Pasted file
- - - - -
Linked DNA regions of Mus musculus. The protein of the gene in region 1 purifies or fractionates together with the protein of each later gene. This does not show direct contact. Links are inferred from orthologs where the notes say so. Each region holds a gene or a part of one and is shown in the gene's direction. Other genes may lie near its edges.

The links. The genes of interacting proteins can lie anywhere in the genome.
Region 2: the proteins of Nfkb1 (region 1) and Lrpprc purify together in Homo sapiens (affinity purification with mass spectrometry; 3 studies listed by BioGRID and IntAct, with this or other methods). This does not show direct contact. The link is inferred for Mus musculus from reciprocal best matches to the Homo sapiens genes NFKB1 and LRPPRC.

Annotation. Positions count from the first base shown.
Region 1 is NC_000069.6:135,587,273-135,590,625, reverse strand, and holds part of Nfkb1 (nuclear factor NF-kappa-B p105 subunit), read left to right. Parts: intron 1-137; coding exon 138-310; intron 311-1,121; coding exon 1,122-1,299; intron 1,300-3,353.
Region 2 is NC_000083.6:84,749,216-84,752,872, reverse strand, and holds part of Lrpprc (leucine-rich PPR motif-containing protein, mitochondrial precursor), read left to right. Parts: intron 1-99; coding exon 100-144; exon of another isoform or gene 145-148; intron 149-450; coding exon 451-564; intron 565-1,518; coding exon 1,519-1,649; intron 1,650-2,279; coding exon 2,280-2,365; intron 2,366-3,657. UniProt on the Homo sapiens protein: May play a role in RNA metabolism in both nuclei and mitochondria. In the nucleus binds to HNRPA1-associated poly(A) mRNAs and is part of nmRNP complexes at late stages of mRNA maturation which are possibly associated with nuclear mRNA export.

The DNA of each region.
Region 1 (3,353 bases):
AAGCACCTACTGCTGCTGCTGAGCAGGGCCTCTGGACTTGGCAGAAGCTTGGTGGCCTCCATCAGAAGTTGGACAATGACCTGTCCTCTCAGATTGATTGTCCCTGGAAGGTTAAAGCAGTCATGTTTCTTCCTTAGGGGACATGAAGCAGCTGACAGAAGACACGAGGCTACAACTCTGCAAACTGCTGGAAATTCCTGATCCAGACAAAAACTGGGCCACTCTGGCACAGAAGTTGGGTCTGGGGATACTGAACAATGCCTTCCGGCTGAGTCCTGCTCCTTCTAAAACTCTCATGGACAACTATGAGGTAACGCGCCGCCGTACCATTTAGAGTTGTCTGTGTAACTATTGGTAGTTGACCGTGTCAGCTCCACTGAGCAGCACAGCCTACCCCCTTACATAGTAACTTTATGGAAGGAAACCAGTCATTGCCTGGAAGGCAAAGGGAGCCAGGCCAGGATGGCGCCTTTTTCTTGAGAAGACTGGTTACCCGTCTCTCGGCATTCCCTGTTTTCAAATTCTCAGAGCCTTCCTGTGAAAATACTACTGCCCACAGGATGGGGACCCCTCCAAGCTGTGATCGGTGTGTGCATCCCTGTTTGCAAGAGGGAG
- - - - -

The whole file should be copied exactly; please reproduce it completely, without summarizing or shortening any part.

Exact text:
Linked DNA regions of Mus musculus. The protein of the gene in region 1 purifies or fractionates together with the protein of each later gene. This does not show direct contact. Links are inferred from orthologs where the notes say so. Each region holds a gene or a part of one and is shown in the gene's direction. Other genes may lie near its edges.

The links. The genes of interacting proteins can lie anywhere in the genome.
Region 2: the proteins of Nfkb1 (region 1) and Lrpprc purify together in Homo sapiens (affinity purification with mass spectrometry; 3 studies listed by BioGRID and IntAct, with this or other methods). This does not show direct contact. The link is inferred for Mus musculus from reciprocal best matches to the Homo sapiens genes NFKB1 and LRPPRC.

Annotation. Positions count from the first base shown.
Region 1 is NC_000069.6:135,587,273-135,590,625, reverse strand, and holds part of Nfkb1 (nuclear factor NF-kappa-B p105 subunit), read left to right. Parts: intron 1-137; coding exon 138-310; intron 311-1,121; coding exon 1,122-1,299; intron 1,300-3,353.
Region 2 is NC_000083.6:84,749,216-84,752,872, reverse strand, and holds part of Lrpprc (leucine-rich PPR motif-containing protein, mitochondrial precursor), read left to right. Parts: intron 1-99; coding exon 100-144; exon of another isoform or gene 145-148; intron 149-450; coding exon 451-564; intron 565-1,518; coding exon 1,519-1,649; intron 1,650-2,279; coding exon 2,280-2,365; intron 2,366-3,657. UniProt on the Homo sapiens protein: May play a role in RNA metabolism in both nuclei and mitochondria. In the nucleus binds to HNRPA1-associated poly(A) mRNAs and is part of nmRNP complexes at late stages of mRNA maturation which are possibly associated with nuclear mRNA export.

The DNA of each region.
Region 1 (3,353 bases):
AAGCACCTACTGCTGCTGCTGAGCAGGGCCTCTGGACTTGGCAGAAGCTTGGTGGCCTCCATCAGAAGTTGGACAATGACCTGTCCTCTCAGATTGATTGTCCCTGGAAGGTTAAAGCAGTCATGTTTCTTCCTTAGGGGACATGAAGCAGCTGACAGAAGACACGAGGCTACAACTCTGCAAACTGCTGGAAATTCCTGATCCAGACAAAAACTGGGCCACTCTGGCACAGAAGTTGGGTCTGGGGATACTGAACAATGCCTTCCGGCTGAGTCCTGCTCCTTCTAAAACTCTCATGGACAACTATGAGGTAACGCGCCGCCGTACCATTTAGAGTTGTCTGTGTAACTATTGGTAGTTGACCGTGTCAGCTCCACTGAGCAGCACAGCCTACCCCCTTACATAGTAACTTTATGGAAGGAAACCAGTCATTGCCTGGAAGGCAAAGGGAGCCAGGCCAGGATGGCGCCTTTTTCTTGAGAAGACTGGTTACCCGTCTCTCGGCATTCCCTGTTTTCAAATTCTCAGAGCCTTCCTGTGAAAATACTACTGCCCACAGGATGGGGACCCCTCCAAGCTGTGATCGGTGTGTGCATCCCTGTTTGCAAGAGGGAG